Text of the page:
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Imagining movement

by | Oct 9, 2023 | Uncategorised | 0 comments

Maeve Stillman, our Autism@Manchester intern, PhD student Ying Bai and Dr Emma Gowen describe one of the studies in the Body, Eye and Movement (BEAM) lab

Many autistic people have difficulty with recognising and performing movements. For example, they can find it more challenging to recognise what another person actions mean as well as do up buttons, prepare food or move around without bumping into things.

This study asked whether autistic individuals are able to rehearse a physical action in their minds despite these movement difficulties and found that they could do this as well as non-autistic people. Imagining a movement without physically performing it is called motor imagery and can be useful for helping us to learn new or improve existing actions. For example, Billie Jean King the famous tennis player used visualisation techniques to perfect her tennis shots as far back as the 1960’s.

Uncovering whether autistic people can use motor imagery is important for understanding whether this technique could be used to help autistic people improve their motor skills. Therefore, this study set out to discover whether autistic people can use motor imagery and any difference with non-autistic adult’s ability to imagine, recognise, and complete actions.

Autistic and non-autistic adults were given a series of movement tasks involving physically positioning their dominant index finger between various targets then imagining or observing these movements (see figure below). For the observation task, participants had to indicate whether they could perform the speed shown. Each task had three different difficulty levels. Typically, performance time increases with difficulty level and if a person is using motor imagery to perform the task this pattern will be similar whether psychically executing, imagining or observing the action.   Results showed that as the difficulty of the task increased so did the movement time in all three conditions. Importantly, this pattern was the same for the autistic and non-autistic individuals.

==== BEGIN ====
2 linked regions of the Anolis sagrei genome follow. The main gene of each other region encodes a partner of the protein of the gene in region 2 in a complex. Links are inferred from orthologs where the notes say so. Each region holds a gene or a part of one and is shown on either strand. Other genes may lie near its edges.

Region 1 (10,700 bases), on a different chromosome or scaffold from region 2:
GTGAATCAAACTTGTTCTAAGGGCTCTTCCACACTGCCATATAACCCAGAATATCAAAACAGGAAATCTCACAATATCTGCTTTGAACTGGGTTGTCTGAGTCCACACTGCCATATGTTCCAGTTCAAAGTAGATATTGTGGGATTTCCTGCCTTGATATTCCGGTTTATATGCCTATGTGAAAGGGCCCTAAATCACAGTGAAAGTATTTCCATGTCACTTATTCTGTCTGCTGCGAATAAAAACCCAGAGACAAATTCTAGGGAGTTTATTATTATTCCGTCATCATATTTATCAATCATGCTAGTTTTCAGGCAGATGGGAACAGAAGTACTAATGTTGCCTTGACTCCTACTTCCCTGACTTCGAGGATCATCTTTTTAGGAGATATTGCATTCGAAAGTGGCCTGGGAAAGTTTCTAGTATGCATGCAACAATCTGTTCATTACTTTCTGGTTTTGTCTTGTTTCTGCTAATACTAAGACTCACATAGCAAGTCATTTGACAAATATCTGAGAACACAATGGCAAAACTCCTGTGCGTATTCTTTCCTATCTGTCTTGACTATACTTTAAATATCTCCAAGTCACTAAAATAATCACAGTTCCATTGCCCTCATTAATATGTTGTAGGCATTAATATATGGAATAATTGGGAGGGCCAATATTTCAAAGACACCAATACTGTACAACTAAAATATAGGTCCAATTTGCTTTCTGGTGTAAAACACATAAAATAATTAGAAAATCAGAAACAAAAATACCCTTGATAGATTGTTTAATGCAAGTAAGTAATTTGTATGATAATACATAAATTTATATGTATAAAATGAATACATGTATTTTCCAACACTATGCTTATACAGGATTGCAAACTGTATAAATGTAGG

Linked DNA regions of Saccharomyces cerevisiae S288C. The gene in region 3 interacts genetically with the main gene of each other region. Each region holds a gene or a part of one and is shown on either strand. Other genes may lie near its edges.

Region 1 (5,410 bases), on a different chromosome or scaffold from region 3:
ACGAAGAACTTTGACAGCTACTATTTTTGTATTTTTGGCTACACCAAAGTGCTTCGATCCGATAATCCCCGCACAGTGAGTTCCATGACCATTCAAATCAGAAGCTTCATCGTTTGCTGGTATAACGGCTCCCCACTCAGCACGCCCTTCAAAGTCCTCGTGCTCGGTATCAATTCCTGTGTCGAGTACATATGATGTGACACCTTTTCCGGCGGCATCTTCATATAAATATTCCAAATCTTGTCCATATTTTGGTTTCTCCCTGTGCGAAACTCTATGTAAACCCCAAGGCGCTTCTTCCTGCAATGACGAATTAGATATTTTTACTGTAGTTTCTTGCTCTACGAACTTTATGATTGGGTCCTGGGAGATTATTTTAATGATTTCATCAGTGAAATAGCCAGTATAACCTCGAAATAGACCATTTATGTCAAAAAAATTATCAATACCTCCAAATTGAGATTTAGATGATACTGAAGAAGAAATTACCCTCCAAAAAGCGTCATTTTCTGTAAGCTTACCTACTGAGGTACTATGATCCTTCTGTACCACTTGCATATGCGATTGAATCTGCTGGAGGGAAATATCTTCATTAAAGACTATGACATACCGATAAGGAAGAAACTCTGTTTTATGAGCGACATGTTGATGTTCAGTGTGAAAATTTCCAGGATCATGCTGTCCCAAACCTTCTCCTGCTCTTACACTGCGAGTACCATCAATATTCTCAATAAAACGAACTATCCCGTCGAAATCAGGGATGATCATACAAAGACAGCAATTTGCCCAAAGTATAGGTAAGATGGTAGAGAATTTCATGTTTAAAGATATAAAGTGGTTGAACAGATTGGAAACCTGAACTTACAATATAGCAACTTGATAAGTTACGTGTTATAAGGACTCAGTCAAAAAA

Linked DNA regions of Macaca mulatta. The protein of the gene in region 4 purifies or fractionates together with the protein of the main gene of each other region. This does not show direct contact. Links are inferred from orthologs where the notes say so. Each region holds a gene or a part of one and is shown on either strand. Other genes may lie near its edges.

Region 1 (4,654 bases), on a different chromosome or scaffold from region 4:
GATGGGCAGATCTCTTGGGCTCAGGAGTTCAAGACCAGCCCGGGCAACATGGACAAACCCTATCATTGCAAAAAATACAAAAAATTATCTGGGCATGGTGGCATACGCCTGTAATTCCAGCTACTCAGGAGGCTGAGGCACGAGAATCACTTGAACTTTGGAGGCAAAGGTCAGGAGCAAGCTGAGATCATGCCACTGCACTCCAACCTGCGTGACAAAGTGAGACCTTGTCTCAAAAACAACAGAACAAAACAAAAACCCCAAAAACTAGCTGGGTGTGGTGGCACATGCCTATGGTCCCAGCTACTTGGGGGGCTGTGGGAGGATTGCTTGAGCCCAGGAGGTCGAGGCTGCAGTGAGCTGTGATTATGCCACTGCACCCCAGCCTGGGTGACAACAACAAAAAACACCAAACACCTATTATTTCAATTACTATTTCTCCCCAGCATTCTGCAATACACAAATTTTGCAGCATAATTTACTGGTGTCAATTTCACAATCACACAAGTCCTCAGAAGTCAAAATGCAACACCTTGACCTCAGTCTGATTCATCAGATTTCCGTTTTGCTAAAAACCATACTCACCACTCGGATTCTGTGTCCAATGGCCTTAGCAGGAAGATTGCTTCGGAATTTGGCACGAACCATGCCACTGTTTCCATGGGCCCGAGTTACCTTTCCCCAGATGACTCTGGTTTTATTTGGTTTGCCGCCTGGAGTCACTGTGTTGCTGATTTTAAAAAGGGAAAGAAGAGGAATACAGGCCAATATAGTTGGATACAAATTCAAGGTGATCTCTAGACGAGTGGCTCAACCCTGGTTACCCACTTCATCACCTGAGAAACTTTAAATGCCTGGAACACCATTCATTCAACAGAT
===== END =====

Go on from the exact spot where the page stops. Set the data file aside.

In the study, participants were asked to point to the two vertical bars displayed on a computer screen. They were also asked to imagine themselves pointing to the two bars.


The findings highlight that autistic individuals in this study were able to use motor imagery successfully which could inform further development in therapies and support for improving motor skills.

The study was conducted by Ying Bai and is a collaboration between Drs Emma Gowen and Ellen Poliakoff (The university of Manchester) and Professor Tim Welsh, Dr April Karlinksy and Molly Brillinger (The University of Toronto) The project is funded by The Universities of Manchester and Toronto.